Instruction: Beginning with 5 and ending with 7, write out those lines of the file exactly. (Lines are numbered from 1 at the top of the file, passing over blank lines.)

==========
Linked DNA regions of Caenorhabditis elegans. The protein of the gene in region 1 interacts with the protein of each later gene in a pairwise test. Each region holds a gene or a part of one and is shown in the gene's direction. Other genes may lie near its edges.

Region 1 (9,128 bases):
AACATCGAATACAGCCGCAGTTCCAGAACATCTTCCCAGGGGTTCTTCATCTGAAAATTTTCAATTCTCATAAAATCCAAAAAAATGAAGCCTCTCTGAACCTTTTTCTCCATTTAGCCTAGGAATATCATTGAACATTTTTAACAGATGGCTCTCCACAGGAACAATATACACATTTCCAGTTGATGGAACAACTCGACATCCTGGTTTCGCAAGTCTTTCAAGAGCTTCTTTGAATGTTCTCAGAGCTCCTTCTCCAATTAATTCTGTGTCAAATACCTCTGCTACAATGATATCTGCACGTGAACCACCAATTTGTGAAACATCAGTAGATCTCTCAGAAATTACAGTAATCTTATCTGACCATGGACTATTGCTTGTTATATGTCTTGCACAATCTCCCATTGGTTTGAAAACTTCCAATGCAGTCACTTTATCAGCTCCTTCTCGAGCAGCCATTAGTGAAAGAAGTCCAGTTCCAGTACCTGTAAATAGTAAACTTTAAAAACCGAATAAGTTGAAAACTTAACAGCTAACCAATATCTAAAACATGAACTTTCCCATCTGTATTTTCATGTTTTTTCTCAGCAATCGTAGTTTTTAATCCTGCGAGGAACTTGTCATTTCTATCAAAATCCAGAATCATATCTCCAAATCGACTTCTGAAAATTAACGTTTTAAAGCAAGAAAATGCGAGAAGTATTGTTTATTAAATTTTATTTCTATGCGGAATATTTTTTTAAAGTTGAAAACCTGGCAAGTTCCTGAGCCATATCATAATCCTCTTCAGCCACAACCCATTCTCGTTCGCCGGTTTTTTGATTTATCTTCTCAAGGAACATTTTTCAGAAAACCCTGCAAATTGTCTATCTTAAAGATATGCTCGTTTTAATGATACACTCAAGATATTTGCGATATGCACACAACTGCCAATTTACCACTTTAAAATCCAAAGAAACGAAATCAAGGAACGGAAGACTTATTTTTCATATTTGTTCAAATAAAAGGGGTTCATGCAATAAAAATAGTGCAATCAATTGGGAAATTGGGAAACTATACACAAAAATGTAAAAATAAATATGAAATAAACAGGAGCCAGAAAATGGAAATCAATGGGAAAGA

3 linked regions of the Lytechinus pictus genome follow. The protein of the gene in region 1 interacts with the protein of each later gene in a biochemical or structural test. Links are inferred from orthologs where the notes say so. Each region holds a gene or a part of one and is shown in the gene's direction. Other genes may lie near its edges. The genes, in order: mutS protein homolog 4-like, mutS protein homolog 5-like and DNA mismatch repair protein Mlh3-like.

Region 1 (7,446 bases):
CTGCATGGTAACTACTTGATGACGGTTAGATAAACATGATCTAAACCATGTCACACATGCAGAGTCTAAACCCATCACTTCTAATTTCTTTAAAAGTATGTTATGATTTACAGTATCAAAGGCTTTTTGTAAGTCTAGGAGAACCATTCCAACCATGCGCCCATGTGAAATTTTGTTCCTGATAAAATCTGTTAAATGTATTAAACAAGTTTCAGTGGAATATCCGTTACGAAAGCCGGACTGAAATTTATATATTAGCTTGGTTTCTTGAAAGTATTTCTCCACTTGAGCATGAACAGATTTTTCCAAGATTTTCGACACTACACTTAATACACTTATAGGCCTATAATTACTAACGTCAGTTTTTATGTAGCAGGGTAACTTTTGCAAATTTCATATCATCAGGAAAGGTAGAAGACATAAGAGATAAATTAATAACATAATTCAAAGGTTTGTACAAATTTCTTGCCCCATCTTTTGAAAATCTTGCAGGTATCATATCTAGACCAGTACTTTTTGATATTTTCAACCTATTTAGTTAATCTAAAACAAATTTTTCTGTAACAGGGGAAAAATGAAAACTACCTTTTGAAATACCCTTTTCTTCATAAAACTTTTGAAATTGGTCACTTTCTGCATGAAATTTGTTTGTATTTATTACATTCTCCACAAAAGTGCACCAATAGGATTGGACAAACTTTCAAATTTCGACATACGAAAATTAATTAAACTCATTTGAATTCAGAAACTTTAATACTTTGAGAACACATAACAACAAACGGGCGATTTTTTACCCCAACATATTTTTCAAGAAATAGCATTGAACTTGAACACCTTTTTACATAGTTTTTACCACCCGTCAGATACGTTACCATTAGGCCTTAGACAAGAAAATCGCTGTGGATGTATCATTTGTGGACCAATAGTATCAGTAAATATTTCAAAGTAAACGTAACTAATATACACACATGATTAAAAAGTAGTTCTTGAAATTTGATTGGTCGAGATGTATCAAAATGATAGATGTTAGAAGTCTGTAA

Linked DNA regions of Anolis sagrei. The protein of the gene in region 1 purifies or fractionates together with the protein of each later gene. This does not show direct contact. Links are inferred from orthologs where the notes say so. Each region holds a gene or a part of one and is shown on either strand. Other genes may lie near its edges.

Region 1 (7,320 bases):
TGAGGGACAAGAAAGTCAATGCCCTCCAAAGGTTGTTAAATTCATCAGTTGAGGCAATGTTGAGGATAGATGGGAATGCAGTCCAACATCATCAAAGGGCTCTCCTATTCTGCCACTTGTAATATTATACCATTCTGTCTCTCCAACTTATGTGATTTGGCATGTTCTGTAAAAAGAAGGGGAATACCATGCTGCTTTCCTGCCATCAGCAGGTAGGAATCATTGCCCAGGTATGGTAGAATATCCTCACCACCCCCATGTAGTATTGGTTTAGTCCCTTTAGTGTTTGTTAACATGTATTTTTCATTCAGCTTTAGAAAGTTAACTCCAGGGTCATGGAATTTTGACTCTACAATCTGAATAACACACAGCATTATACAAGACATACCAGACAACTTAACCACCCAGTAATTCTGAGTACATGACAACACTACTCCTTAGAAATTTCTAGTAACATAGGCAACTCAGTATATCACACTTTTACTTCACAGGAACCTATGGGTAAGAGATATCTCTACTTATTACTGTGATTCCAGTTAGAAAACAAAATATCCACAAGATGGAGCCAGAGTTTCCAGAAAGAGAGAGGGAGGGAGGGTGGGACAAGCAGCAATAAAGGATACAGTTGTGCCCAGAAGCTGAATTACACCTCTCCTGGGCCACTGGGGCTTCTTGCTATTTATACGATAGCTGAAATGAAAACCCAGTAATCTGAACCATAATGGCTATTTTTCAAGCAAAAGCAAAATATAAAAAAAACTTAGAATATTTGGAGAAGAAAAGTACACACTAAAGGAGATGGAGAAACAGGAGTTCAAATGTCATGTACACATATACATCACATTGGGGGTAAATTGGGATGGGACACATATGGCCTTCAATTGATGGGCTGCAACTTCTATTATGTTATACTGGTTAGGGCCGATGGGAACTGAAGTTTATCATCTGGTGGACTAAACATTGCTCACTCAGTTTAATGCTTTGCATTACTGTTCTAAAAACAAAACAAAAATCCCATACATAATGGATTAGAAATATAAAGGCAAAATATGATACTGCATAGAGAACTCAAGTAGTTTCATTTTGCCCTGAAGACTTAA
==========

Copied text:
Region 1 (7,446 bases):
CTGCATGGTAACTACTTGATGACGGTTAGATAAACATGATCTAAACCATGTCACACATGCAGAGTCTAAACCCATCACTTCTAATTTCTTTAAAAGTATGTTATGATTTACAGTATCAAAGGCTTTTTGTAAGTCTAGGAGAACCATTCCAACCATGCGCCCATGTGAAATTTTGTTCCTGATAAAATCTGTTAAATGTATTAAACAAGTTTCAGTGGAATATCCGTTACGAAAGCCGGACTGAAATTTATATATTAGCTTGGTTTCTTGAAAGTATTTCTCCACTTGAGCATGAACAGATTTTTCCAAGATTTTCGACACTACACTTAATACACTTATAGGCCTATAATTACTAACGTCAGTTTTTATGTAGCAGGGTAACTTTTGCAAATTTCATATCATCAGGAAAGGTAGAAGACATAAGAGATAAATTAATAACATAATTCAAAGGTTTGTACAAATTTCTTGCCCCATCTTTTGAAAATCTTGCAGGTATCATATCTAGACCAGTACTTTTTGATATTTTCAACCTATTTAGTTAATCTAAAACAAATTTTTCTGTAACAGGGGAAAAATGAAAACTACCTTTTGAAATACCCTTTTCTTCATAAAACTTTTGAAATTGGTCACTTTCTGCATGAAATTTGTTTGTATTTATTACATTCTCCACAAAAGTGCACCAATAGGATTGGACAAACTTTCAAATTTCGACATACGAAAATTAATTAAACTCATTTGAATTCAGAAACTTTAATACTTTGAGAACACATAACAACAAACGGGCGATTTTTTACCCCAACATATTTTTCAAGAAATAGCATTGAACTTGAACACCTTTTTACATAGTTTTTACCACCCGTCAGATACGTTACCATTAGGCCTTAGACAAGAAAATCGCTGTGGATGTATCATTTGTGGACCAATAGTATCAGTAAATATTTCAAAGTAAACGTAACTAATATACACACATGATTAAAAAGTAGTTCTTGAAATTTGATTGGTCGAGATGTATCAAAATGATAGATGTTAGAAGTCTGTAA

Linked DNA regions of Anolis sagrei. The protein of the gene in region 1 purifies or fractionates together with the protein of each later gene. This does not show direct contact. Links are inferred from orthologs where the notes say so. Each region holds a gene or a part of one and is shown on either strand. Other genes may lie near its edges.